Search View Archive

Critics Page

And What Shall I Love? Looking at Giorgio de Chirico

In 1969 a young artist in Turin named Giulio Paolini took as his personal motto the Latin inscription—itself a quotation from Nietzsche—at the foot of an early Giorgio de Chirico self-portrait: Et quid amabo nisi quod ænigma est [And What Shall I Love If Not the Enigma].

In Conversation

Looking at Late de Chirico:
Matvey Levenstein, Stephen Ellis, and Lisa Yuskavage

Center for Italian Modern Art (CIMA) Fellow Giovanni Casini moderated the conversation, held at CIMA on March 21, 2017.

The Trouble with De Chirico:
Verifalsi and the Study of Backdated Paintings

Giorgio de Chirico is one of the most renowned and celebrated Italian artists of the modern period, but his work remains controversial today. His provocative practice of copying and backdating his later works to his Metaphysical period (1910 – 19) complicates the way his work and oeuvre are viewed by scholars, dealers, and the public at large.

Giulio Paolini on Giorgio de Chirico

For Giulio Paolini, Giorgio de Chirico’s multifarious oeuvre has been not only a source of inspiration, but also a cornerstone of his way of considering art-making and the role of the author.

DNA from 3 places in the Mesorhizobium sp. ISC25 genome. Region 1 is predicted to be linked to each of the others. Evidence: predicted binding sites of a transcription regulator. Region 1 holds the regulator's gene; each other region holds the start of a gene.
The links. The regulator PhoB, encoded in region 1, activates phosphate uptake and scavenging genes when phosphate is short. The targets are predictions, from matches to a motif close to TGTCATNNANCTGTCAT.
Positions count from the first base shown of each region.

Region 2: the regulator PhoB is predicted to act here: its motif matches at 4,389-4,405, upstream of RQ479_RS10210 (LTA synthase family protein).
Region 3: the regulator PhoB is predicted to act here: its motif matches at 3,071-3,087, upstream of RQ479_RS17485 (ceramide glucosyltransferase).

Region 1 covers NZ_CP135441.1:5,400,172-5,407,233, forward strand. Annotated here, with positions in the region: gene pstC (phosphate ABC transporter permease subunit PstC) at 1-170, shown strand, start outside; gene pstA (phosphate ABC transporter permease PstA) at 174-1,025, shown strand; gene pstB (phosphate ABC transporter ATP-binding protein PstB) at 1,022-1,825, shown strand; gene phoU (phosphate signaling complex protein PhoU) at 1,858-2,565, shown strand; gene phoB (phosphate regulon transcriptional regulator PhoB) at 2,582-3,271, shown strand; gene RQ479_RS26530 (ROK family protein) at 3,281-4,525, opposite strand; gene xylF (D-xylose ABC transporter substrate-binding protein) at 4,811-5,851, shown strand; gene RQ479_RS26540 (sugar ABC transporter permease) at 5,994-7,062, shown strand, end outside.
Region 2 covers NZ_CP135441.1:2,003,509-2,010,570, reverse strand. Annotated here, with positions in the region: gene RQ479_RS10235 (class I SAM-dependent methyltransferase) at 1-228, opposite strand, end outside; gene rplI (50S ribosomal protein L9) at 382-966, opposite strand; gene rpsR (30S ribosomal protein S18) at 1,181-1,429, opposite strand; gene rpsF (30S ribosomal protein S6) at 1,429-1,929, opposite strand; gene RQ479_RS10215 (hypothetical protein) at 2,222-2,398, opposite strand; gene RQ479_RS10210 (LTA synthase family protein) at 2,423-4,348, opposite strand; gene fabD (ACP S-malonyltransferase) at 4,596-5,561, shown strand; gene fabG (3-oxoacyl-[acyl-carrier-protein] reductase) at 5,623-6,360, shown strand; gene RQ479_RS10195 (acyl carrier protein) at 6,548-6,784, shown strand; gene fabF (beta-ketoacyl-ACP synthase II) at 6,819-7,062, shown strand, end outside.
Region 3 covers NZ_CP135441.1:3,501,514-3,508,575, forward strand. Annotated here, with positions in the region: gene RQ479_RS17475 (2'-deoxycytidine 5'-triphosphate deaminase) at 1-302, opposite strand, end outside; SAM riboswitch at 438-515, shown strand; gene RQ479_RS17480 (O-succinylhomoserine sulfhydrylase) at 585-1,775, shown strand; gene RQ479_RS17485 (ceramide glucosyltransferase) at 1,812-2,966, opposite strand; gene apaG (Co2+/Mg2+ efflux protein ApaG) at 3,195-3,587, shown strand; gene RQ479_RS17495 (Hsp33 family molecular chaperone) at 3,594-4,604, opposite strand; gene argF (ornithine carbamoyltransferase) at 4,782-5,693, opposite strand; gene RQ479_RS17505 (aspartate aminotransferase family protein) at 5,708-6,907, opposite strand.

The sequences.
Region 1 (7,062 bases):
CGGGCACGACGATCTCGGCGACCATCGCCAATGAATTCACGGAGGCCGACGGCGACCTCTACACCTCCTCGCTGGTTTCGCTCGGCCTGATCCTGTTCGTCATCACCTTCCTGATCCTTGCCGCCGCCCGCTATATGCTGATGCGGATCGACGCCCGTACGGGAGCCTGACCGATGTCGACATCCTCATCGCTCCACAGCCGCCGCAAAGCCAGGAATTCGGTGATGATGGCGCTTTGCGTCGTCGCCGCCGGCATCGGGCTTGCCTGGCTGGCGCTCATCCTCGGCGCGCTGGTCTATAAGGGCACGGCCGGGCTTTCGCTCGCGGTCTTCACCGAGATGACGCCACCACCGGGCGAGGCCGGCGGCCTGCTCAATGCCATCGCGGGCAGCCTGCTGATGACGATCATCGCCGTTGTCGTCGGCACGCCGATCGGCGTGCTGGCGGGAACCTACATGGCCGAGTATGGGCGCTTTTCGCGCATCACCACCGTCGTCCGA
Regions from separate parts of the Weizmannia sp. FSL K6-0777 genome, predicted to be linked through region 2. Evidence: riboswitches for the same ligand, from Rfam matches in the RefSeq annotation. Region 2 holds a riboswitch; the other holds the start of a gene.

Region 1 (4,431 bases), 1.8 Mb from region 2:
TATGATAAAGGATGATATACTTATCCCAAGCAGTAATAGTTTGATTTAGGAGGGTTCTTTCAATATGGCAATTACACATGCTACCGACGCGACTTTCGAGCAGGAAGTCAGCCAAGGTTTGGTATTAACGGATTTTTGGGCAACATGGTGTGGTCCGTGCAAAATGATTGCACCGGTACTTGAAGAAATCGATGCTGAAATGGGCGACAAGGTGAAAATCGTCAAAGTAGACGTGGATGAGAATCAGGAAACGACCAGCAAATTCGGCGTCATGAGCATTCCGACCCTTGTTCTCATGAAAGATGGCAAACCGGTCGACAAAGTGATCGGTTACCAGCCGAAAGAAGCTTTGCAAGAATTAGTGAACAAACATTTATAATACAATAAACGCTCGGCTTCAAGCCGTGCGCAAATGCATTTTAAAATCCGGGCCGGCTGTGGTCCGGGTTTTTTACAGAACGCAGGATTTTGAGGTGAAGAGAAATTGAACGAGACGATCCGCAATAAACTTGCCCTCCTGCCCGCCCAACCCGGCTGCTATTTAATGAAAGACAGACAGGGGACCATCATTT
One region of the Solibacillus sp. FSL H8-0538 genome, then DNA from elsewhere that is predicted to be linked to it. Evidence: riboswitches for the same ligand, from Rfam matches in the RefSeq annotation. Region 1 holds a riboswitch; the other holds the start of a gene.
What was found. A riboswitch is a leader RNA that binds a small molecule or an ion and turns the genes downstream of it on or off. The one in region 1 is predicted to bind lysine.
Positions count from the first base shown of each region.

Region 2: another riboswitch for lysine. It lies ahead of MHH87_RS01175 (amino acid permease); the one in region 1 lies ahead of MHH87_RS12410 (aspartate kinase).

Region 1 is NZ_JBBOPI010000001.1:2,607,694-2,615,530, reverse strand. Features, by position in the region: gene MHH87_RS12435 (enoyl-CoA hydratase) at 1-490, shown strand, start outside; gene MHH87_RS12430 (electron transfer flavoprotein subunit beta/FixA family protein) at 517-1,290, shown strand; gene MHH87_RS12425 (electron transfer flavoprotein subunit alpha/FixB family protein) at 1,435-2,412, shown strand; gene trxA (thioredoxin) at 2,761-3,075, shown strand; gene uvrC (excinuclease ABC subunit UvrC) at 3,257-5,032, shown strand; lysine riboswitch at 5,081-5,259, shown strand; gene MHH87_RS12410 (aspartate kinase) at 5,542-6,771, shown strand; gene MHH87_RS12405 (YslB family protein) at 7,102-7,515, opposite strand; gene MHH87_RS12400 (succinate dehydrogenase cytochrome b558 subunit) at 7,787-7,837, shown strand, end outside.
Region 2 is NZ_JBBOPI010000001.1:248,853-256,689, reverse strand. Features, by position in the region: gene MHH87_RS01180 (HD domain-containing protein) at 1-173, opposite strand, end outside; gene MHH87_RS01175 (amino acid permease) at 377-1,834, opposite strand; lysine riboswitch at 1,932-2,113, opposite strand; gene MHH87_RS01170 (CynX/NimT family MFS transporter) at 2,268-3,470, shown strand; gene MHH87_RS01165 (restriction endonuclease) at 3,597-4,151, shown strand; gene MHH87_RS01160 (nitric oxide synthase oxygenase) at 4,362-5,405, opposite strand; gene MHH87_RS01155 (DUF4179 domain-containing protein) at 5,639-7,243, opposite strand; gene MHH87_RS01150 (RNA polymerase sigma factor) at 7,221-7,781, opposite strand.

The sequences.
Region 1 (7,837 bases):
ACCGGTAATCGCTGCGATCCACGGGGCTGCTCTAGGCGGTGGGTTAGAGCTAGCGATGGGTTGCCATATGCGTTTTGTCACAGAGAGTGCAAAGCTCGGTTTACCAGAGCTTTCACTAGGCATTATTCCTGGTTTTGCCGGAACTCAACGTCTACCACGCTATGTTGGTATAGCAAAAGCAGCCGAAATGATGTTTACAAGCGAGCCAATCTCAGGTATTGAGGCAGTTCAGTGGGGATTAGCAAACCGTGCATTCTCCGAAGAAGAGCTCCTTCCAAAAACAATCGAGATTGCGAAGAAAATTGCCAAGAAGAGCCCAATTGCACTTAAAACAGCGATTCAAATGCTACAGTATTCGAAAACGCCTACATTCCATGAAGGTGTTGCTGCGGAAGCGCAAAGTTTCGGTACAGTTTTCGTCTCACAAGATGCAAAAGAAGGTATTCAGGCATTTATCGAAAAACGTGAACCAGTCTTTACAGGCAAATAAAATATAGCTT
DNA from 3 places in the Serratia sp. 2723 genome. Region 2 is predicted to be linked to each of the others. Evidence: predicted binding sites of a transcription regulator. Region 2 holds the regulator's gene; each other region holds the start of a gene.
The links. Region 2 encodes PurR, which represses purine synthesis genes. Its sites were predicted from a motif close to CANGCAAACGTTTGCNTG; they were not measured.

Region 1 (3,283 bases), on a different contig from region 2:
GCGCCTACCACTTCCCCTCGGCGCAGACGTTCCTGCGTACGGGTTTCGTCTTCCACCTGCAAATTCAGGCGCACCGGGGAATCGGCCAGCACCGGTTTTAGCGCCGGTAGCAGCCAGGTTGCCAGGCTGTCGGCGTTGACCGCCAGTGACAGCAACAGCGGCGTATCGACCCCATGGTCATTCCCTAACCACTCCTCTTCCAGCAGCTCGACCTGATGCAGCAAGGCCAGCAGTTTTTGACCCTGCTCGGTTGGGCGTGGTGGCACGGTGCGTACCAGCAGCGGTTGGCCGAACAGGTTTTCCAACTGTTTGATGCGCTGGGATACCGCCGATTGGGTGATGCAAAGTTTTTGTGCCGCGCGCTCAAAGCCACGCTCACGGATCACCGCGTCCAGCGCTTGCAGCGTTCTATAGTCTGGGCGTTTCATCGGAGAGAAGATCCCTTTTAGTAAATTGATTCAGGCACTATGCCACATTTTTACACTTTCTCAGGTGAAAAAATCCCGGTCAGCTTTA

On Warhol’s “After de Chirico”

In the spring of 1982, in the thick of the return to non-Conceptual painting and three-and-a-half years after Giorgio de Chirico had died, William Rubin organized a major exhibition of his paintings and drawings at the Museum of Modern Art in New York.

The Disquieting Muses

Mother, mother, what illbred aunt / Or what disfigured and unsightly / Cousin did you so unwisely keep / Unasked to my christening, that she / Sent these ladies in her stead / With heads like darning-eggs to nod / And nod and nod at foot and head / And at the left side of my crib?

Giorgio de Chirico, The Enigma of the Hour (1910): The First Conceptual Work of Art

Every time I look at this painting, I live this moment again.

The Anxious Journey

Michael Dumanis is the author of the poetry collection My Soviet Union, winner of the Juniper Prize for Poetry. He teaches at Bennington College.

September Is

Mary Jo Bang is the author of seven collections of poems. She teaches at Washington University in St. Louis.

The Disquieting Muses (from “Two De Chiricos”)

Boredom sets in first, and then despair. / One tries to brush it off. It only grows. / Something about the silence of the square.

“Homeric Dawns”
Giorgio de Chirico’s Metaphysical Interior (with Small Factory)

In the proverbial shadow of Giorgio de Chirico’s prominent painting, Metaphysical Interior (with Large Building) (1916) lurks a counterpart of smaller dimensions and more humble repute: the Metaphysical Interior (with Small Factory).


The Brooklyn Rail

MAY 2017

All Issues